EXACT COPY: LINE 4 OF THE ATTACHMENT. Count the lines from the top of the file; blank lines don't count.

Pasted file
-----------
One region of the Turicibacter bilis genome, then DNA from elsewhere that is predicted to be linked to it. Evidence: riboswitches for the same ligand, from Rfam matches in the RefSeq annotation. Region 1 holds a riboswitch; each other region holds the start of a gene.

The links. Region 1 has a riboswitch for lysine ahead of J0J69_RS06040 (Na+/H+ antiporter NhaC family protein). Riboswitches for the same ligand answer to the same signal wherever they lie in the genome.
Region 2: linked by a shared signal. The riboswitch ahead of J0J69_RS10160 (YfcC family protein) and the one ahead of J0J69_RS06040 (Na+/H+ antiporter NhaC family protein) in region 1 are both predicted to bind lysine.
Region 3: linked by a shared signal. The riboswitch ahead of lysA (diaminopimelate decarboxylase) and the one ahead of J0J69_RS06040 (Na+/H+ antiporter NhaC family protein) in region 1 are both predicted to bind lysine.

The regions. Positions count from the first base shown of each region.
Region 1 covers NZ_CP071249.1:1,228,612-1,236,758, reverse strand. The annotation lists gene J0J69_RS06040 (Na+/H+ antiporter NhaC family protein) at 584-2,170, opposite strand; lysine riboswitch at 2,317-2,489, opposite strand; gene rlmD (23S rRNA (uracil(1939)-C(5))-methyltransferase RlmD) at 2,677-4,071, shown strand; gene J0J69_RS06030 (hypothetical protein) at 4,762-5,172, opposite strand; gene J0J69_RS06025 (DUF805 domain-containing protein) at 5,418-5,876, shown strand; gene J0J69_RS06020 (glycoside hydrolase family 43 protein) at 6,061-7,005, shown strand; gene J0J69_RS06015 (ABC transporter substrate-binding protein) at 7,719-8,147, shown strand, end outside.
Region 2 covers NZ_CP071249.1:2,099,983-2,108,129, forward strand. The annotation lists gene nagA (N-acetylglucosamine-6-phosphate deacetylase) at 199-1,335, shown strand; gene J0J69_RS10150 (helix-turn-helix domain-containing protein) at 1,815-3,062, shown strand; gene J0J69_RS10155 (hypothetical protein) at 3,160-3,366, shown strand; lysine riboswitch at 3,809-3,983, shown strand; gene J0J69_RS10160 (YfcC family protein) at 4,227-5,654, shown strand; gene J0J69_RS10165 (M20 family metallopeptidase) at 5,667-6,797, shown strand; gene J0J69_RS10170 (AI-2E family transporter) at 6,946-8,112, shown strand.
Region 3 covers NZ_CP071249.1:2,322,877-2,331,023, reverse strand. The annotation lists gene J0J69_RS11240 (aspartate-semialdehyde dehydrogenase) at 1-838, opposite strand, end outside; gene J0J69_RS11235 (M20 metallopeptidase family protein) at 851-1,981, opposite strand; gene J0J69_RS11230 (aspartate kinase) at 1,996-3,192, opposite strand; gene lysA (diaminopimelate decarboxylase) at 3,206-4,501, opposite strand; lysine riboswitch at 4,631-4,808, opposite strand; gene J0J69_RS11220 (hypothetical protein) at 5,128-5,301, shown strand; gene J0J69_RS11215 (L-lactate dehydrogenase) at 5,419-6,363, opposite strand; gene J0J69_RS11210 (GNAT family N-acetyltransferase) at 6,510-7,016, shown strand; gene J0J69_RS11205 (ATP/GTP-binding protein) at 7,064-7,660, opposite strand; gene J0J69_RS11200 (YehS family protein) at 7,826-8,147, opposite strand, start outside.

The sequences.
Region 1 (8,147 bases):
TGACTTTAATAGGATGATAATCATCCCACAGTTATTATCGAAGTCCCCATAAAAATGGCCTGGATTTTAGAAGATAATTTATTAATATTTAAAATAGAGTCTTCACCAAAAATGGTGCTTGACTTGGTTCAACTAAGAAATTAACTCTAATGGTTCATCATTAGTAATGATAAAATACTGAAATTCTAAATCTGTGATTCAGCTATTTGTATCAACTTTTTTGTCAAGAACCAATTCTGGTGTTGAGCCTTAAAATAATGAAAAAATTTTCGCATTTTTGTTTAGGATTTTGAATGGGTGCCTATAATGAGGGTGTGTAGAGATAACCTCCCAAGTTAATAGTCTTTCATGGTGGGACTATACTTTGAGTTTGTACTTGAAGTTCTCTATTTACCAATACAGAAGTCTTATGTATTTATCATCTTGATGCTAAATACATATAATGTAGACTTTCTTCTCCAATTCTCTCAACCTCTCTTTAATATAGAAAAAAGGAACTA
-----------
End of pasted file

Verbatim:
Region 3: linked by a shared signal. The riboswitch ahead of lysA (diaminopimelate decarboxylase) and the one ahead of J0J69_RS06040 (Na+/H+ antiporter NhaC family protein) in region 1 are both predicted to bind lysine.